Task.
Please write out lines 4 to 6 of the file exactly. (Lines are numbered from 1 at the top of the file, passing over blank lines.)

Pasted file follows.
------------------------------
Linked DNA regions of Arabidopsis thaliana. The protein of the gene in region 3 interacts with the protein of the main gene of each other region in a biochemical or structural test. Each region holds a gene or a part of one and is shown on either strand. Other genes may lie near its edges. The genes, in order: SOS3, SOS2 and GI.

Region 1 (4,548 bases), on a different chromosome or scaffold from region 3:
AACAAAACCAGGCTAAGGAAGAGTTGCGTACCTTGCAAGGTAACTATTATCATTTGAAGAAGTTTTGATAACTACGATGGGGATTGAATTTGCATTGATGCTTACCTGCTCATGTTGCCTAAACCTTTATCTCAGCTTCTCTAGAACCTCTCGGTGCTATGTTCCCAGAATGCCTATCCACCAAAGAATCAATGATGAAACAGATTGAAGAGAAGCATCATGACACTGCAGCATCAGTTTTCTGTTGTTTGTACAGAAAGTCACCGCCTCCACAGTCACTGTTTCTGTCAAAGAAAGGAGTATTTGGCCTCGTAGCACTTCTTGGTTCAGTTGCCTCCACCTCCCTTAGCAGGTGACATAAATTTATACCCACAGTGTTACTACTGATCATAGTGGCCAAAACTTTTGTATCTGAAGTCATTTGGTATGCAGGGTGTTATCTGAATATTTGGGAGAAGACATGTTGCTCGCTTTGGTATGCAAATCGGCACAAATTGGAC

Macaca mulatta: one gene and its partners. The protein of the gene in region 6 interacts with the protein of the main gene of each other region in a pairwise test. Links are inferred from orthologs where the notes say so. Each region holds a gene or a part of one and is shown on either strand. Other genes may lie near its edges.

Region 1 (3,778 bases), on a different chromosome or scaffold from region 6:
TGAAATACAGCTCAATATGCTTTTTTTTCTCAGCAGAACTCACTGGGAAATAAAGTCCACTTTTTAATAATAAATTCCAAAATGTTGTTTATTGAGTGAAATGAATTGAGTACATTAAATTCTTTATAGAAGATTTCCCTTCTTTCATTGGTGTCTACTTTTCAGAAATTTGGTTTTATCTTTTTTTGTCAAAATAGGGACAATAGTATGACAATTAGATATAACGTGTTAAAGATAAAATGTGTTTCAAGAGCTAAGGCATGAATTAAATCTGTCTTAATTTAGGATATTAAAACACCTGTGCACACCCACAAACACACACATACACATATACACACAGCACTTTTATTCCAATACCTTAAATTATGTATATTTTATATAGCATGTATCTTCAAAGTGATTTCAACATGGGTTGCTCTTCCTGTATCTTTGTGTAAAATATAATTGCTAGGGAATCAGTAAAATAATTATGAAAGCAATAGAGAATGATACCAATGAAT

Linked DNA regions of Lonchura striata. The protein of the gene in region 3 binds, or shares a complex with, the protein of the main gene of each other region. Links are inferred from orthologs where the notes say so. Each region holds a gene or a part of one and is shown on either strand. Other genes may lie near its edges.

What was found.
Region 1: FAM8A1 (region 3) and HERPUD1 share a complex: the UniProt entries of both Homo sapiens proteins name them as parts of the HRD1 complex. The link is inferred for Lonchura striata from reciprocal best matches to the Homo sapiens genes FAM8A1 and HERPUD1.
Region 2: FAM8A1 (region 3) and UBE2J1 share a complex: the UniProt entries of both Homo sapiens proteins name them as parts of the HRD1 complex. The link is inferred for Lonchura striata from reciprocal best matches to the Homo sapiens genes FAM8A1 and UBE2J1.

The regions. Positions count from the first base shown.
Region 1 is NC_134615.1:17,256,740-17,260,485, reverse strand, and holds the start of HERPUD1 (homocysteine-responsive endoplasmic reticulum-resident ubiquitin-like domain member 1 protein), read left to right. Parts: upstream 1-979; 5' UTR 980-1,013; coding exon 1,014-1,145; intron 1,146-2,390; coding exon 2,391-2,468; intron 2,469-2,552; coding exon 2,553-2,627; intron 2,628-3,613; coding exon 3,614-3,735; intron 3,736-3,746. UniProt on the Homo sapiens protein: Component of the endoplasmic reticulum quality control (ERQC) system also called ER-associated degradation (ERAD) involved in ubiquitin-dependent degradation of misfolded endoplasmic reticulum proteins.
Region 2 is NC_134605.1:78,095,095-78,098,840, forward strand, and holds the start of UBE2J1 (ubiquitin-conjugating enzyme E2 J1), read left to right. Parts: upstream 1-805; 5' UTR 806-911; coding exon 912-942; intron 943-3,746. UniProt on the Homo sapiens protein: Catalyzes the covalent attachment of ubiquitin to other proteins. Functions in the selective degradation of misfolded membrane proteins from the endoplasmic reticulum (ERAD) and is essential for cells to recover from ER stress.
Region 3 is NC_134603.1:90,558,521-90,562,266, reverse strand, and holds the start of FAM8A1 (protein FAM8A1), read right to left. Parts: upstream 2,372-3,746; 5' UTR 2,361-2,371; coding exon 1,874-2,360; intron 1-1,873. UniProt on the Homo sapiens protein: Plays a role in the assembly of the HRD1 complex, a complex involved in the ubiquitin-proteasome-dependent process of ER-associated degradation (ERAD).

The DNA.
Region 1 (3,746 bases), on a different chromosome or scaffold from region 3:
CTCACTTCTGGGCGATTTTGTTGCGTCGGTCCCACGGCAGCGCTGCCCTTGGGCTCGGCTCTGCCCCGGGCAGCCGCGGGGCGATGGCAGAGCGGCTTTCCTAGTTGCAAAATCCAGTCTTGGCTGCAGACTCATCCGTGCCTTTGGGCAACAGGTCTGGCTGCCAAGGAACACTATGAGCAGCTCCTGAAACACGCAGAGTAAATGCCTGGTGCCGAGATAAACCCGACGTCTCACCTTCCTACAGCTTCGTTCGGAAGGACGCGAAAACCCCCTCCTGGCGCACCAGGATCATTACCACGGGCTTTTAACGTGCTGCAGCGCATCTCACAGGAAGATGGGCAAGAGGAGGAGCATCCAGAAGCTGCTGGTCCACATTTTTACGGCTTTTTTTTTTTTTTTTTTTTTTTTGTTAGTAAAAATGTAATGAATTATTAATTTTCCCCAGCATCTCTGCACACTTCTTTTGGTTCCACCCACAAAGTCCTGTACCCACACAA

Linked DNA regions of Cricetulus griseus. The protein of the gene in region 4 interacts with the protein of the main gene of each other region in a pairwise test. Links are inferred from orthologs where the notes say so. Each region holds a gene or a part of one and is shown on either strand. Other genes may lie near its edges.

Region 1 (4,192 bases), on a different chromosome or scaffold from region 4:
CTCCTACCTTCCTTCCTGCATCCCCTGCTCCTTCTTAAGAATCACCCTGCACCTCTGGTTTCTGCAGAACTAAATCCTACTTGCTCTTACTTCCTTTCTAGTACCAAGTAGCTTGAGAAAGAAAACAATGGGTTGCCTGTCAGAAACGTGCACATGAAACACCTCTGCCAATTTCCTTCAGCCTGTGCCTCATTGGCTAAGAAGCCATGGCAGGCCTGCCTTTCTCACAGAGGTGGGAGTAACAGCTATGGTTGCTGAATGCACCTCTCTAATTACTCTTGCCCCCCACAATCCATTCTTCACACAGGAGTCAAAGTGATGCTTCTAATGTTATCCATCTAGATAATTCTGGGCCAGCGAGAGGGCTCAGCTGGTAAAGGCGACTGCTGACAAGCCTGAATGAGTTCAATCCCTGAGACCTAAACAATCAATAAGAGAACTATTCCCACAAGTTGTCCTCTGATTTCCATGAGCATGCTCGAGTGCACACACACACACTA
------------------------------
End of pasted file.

Macaca mulatta: one gene and its partners. The protein of the gene in region 6 interacts with the protein of the main gene of each other region in a pairwise test. Links are inferred from orthologs where the notes say so. Each region holds a gene or a part of one and is shown on either strand. Other genes may lie near its edges.

Region 1 (3,778 bases), on a different chromosome or scaffold from region 6:
TGAAATACAGCTCAATATGCTTTTTTTTCTCAGCAGAACTCACTGGGAAATAAAGTCCACTTTTTAATAATAAATTCCAAAATGTTGTTTATTGAGTGAAATGAATTGAGTACATTAAATTCTTTATAGAAGATTTCCCTTCTTTCATTGGTGTCTACTTTTCAGAAATTTGGTTTTATCTTTTTTTGTCAAAATAGGGACAATAGTATGACAATTAGATATAACGTGTTAAAGATAAAATGTGTTTCAAGAGCTAAGGCATGAATTAAATCTGTCTTAATTTAGGATATTAAAACACCTGTGCACACCCACAAACACACACATACACATATACACACAGCACTTTTATTCCAATACCTTAAATTATGTATATTTTATATAGCATGTATCTTCAAAGTGATTTCAACATGGGTTGCTCTTCCTGTATCTTTGTGTAAAATATAATTGCTAGGGAATCAGTAAAATAATTATGAAAGCAATAGAGAATGATACCAATGAAT